At the same time ‘A’ Company of the 1/5th, which had been detailed as part of a ‘Jock Column’ under Brigadier ‘Riccie’ Richards, located some 10 miles south of Zuara, was ordered to reinforce ‘B’ Company of the 1/7th Queen’s, and contact was established with them at 7.30am. During the remainder of that day these two companies sent out several patrols on different compass bearings in order to locate the enemy positions more accurately and to give him the impression that they were a stronger force than was the case. These patrols encountered considerable machine-gun fire, and at 6.30pm the enemy discovered the companies’ locations and brought down heavy shelling and machine-gun fire on them, inflicting some casualties to ‘B’ Company. After discussion with the tanks’ squadron leader, for they also had been reinforced and were by then 14 strong, it was decided to withdraw about 1,500 yards, which was accomplished without loss, with the tanks in fresh positions in the rear. However, later that night a recce patrol from ‘A’ Company led by Capt E.F. Winser discovered that the enemy outposts had been vacated, so Brigadier Richards decided to push forward at first light with ‘B’ Company riding on the tanks and ‘A’ Company in their TCVs. They encountered the anti-tank ditch, some 30 feet across and 20 feet deep, but it took the infantry companies less than 90 minutes to construct a causeway of wood and stones sufficient for the passage of the tanks and the TCVs, and Zuara was entered at approximately midday on the 31st January. The 1/7th Queen’s moved up to occupy the town, and ‘A’ Company returned to their battalion. The Carrier Platoon of the 1/7th was sent forward at once to relieve the 12th Lancers, who were badly in need of a rest. During the advance Capt Peter Kealy was wounded again for the third time in 19 months.
An interesting postscript to this action occurred during the night of the 30th/31st January when the two Queen’s companies were lying so close to the enemy that a German feldwebel wandered into Brigadier Richards’ tent after having relieved himself and lost his way. When the advance started next morning the prisoner started to weep with anger when he saw the size of this force which had led his side to evacuate such strong positions.
Whilst the Queen’s Brigade had been advancing along the coast road, the 4th Light Armoured Brigade had been working forward over the difficult country beyond the escarpment to the south, and on the 2nd February crossed the frontier into Tunisia. The 1/5th Queen’s, with ‘B’ Company and the carriers of the 1/6th under command, were ordered to lead the Brigade’s own advance into Tunisia. Unfortunately Lt J.S. Cormack, the Battalion Intelligence Officer, Pte M.F. Purbrick, also of the Intelligence Section, and L/Cp T. A. Slater, MT Section, were all killed by anti-personnel mines when they reconnoitred a proposed rest area for the Battalion, which was never occupied, prior to the receipt of the order to move. Such losses from mines and booby-traps were sadly becoming almost a daily occurrence, and there was a constant trickle of casualties from such incidents. A little later the Brigade Intelligence Officer, Capt Alan Emerson, ex-1/5th Queen’s and another of the long-serving TA officers, was to lose his life from a booby-trap.The 3rd (Cheshire) Field Squadron RE was put under command of the Brigade to help with this problem.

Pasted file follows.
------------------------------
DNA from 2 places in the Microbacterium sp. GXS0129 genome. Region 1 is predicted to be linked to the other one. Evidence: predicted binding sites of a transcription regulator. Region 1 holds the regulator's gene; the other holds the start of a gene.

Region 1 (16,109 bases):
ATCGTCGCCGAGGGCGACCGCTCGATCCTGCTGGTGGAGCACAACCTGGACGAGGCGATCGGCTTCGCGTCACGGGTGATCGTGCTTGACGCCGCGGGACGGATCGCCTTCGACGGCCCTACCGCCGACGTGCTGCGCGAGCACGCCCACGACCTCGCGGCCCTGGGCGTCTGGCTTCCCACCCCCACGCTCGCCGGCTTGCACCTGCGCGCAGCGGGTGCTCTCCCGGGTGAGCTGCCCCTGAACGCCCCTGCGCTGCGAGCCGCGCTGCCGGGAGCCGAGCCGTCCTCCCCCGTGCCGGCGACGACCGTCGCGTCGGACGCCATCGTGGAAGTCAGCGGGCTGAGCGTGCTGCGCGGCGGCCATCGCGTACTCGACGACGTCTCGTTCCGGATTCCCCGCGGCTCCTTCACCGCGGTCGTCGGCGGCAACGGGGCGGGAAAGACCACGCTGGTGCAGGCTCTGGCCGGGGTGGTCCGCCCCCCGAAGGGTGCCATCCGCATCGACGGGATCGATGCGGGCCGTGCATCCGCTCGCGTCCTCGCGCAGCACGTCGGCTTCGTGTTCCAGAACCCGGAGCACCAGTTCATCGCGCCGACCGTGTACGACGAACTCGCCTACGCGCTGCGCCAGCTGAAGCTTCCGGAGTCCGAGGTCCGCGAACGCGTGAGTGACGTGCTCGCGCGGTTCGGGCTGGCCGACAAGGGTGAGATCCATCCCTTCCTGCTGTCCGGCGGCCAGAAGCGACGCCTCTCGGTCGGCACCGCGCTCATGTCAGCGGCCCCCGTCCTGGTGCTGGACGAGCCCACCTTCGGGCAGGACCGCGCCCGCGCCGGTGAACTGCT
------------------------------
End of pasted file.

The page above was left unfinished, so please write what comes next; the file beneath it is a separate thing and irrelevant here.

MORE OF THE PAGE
On the 3rd February the 1/5th passed through the 1/7th Queen’s, and the carriers patrolled along the coast. They came under fire from an enemy strongpoint when they went to the assistance of an armoured car which was in difficulties. Sgt H.H. Lucas’s section moved forward to draw the enemy fire, and Sgt Lucas was hit by an anti-tank gun at close range, which killed him and his driver, Pte Hills. The next day ‘B’ Company occupied this enemy position, and on the 5th the Battalion moved forward to Pisida, and took up a defensive position two miles beyond. The Battalion was spasmodically shelled by a 170mm gun.
The 7th Armoured Division was now confronted by an unpleasant stretch of country. In front of the Queen’s Brigade there was a narrow corridor to the frontier between flat salt marshes on the left and the sea on the right, with the road between. The marshes were passable when dry but terrible after rain. The strip between the marshes and the sea narrowed to a spit only 500 yards wide. The whole area was extensively mined, and two possible crossing places through the marshes were held by the enemy. The 8th Armoured Brigade, now down to only forty serviceable tanks, was brought forward to deal with this situation. Between the 7th-13th they slowly drove in the enemy rearguard covering the most likely of these crossings, and began to cross about 15 miles north-west of El Assa when down came the rain and the crossing became quite impassable, though enough had got through to form a bridgehead. The Royal Engineers started to construct a causeway, searching the whole of the area for wood, but they estimated that it would not be ready before midday on the 14th February. To divert the enemy’s attention the Queen’s Brigade patrolled most actively along the coastal strip; the 1/7th carriers even penetrated the sand-dunes right up to the frontier, earning General Leese’s personal thanks for their “magnificent work”.